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Monte Carlo sampling for Bayesian spline regression with an unknown (nonparametric) transformation.


  x = NULL,
  x_test = NULL,
  psi = NULL,
  laplace_approx = TRUE,
  approx_g = FALSE,
  nsave = 1000,
  ngrid = 100,
  verbose = TRUE



n x 1 response vector


n x 1 vector of observation points; if NULL, assume equally-spaced on [0,1]


n_test x 1 vector of testing points; if NULL, assume equal to x


prior variance (inverse smoothing parameter); if NULL, sample this parameter


logical; if TRUE, use a normal approximation to the posterior in the definition of the transformation; otherwise the prior is used


logical; if TRUE, apply large-sample approximation for the transformation


number of Monte Carlo simulations


number of grid points for inverse approximations


logical; if TRUE, print time remaining


a list with the following elements:

  • coefficients the posterior mean of the regression coefficients

  • fitted.values the posterior predictive mean at the test points x_test

  • post_theta: nsave x p samples from the posterior distribution of the regression coefficients

  • post_ypred: nsave x n_test samples from the posterior predictive distribution at x_test

  • post_g: nsave posterior samples of the transformation evaluated at the unique y values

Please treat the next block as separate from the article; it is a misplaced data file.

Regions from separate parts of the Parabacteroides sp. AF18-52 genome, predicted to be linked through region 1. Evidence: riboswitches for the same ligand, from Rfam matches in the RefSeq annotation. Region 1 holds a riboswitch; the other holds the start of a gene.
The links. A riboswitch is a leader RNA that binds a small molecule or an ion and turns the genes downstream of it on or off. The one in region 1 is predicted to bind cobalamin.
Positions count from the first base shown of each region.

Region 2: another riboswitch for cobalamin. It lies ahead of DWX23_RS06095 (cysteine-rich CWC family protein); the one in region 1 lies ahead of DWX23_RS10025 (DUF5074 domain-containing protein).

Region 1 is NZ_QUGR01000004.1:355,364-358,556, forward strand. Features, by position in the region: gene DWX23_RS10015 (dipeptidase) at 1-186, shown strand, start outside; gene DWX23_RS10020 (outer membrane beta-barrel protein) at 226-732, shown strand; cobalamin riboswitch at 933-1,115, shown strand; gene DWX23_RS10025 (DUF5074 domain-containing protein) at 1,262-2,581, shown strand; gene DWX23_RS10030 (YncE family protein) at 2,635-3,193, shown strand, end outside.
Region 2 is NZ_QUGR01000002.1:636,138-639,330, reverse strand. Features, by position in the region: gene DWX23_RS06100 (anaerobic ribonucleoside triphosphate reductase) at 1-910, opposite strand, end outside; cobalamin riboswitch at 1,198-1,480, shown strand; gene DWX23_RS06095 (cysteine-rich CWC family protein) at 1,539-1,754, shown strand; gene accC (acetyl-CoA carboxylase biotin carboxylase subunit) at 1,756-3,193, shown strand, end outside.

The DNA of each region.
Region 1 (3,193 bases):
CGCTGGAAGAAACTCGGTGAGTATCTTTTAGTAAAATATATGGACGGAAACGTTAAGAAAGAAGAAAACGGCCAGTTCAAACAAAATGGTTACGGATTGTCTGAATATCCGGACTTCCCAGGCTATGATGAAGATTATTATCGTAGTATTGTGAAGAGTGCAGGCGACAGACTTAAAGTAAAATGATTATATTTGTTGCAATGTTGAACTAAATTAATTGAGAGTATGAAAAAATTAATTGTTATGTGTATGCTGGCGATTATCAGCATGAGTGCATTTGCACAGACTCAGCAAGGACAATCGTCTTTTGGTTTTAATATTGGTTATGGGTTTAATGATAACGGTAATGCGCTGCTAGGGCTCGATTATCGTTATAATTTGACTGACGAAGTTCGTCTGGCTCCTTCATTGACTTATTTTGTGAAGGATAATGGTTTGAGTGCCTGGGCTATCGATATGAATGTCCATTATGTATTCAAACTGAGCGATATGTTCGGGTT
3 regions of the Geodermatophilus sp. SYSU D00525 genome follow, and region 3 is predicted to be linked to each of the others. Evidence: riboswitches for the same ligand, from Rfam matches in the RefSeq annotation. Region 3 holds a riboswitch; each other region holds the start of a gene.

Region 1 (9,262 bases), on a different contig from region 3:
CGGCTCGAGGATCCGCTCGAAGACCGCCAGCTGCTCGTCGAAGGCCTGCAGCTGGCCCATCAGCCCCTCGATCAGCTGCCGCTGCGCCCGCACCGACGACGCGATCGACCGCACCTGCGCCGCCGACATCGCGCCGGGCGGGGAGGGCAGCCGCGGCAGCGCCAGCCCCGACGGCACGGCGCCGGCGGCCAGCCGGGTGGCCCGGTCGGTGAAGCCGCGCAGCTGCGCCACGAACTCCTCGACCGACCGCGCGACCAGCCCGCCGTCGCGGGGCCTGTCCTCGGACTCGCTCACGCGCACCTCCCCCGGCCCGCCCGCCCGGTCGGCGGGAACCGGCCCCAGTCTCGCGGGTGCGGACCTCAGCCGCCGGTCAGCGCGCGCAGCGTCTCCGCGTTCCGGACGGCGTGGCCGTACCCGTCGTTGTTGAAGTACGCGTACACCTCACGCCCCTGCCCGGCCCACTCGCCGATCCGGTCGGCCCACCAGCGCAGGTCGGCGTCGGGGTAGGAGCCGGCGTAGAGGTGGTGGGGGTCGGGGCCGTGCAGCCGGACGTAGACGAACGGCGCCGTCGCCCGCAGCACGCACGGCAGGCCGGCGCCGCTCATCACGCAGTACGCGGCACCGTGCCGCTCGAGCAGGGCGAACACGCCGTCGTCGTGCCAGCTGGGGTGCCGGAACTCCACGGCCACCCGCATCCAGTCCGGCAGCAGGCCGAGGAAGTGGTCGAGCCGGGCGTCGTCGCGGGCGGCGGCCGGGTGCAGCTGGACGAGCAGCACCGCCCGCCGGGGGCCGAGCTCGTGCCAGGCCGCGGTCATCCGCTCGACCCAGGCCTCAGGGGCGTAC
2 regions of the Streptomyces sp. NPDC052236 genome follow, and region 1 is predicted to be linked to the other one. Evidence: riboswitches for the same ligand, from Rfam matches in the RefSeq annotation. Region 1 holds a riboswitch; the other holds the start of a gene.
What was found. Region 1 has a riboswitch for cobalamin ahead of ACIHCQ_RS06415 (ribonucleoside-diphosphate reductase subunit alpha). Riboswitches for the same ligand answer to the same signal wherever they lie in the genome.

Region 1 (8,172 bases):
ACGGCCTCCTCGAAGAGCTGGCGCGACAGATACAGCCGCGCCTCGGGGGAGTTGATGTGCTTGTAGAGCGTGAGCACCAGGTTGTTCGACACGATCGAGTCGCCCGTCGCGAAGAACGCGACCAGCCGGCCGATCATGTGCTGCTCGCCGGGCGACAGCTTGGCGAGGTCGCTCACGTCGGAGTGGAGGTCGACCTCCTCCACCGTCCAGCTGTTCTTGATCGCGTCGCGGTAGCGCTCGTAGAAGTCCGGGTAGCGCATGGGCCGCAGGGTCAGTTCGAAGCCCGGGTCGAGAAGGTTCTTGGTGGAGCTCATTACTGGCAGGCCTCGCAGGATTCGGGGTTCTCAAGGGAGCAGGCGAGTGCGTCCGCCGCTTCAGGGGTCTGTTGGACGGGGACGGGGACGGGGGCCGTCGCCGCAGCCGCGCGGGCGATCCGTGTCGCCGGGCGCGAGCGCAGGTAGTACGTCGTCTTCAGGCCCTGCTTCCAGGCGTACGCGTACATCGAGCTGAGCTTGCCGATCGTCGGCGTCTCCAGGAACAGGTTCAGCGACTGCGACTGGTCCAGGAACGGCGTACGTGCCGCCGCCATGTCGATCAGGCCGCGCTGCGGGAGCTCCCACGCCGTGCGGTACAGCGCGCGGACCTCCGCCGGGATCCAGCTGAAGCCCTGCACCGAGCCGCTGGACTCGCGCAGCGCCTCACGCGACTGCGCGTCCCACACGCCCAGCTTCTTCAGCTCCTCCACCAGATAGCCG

• model: the model fit (here, sbsm)

as well as the arguments passed in.


This function provides fully Bayesian inference for a transformed spline regression model using Monte Carlo (not MCMC) sampling. The transformation is modeled as unknown and learned jointly with the regression function (unless approx_g = TRUE, which then uses a point approximation). This model applies for real-valued data, positive data, and compactly-supported data (the support is automatically deduced from the observed y values). The results are typically unchanged whether laplace_approx is TRUE/FALSE; setting it to TRUE may reduce sensitivity to the prior, while setting it to FALSE may speed up computations for very large datasets.


# \donttest{
# Simulate some data:
n = 100 # sample size
x = sort(runif(n)) # observation points

# Transform a noisy, periodic function:
y = g_inv_bc(
  sin(2*pi*x) + sin(4*pi*x) + rnorm(n, sd = .5),
             lambda = .5) # Signed square-root transformation

# Fit the semiparametric Bayesian spline model:
fit = sbsm(y = y, x = x)
#> [1] "3 seconds remaining"
#> [1] "1 seconds remaining"
#> [1] "0 seconds remaining"
#> [1] "Total time:  3 seconds"
names(fit) # what is returned
#>  [1] "coefficients"  "fitted.values" "post_theta"    "post_ypred"   
#>  [5] "post_g"        "post_psi"      "model"         "y"            
#>  [9] "X"             "psi"           "approx_g"      "sigma_epsilon"

# Note: this is Monte Carlo sampling, so no need for MCMC diagnostics!

# Plot the model predictions (point and interval estimates):
pi_y = t(apply(fit$post_ypred, 2, quantile, c(0.05, .95))) # 90% PI
plot(x, y, type='n', ylim = range(pi_y,y),
     xlab = 'x', ylab = 'y', main = paste('Fitted values and prediction intervals'))
polygon(c(x, rev(x)),c(pi_y[,2], rev(pi_y[,1])),col='gray', border=NA)
lines(x, y, type='p')
lines(x, fitted(fit), lwd = 3)

# }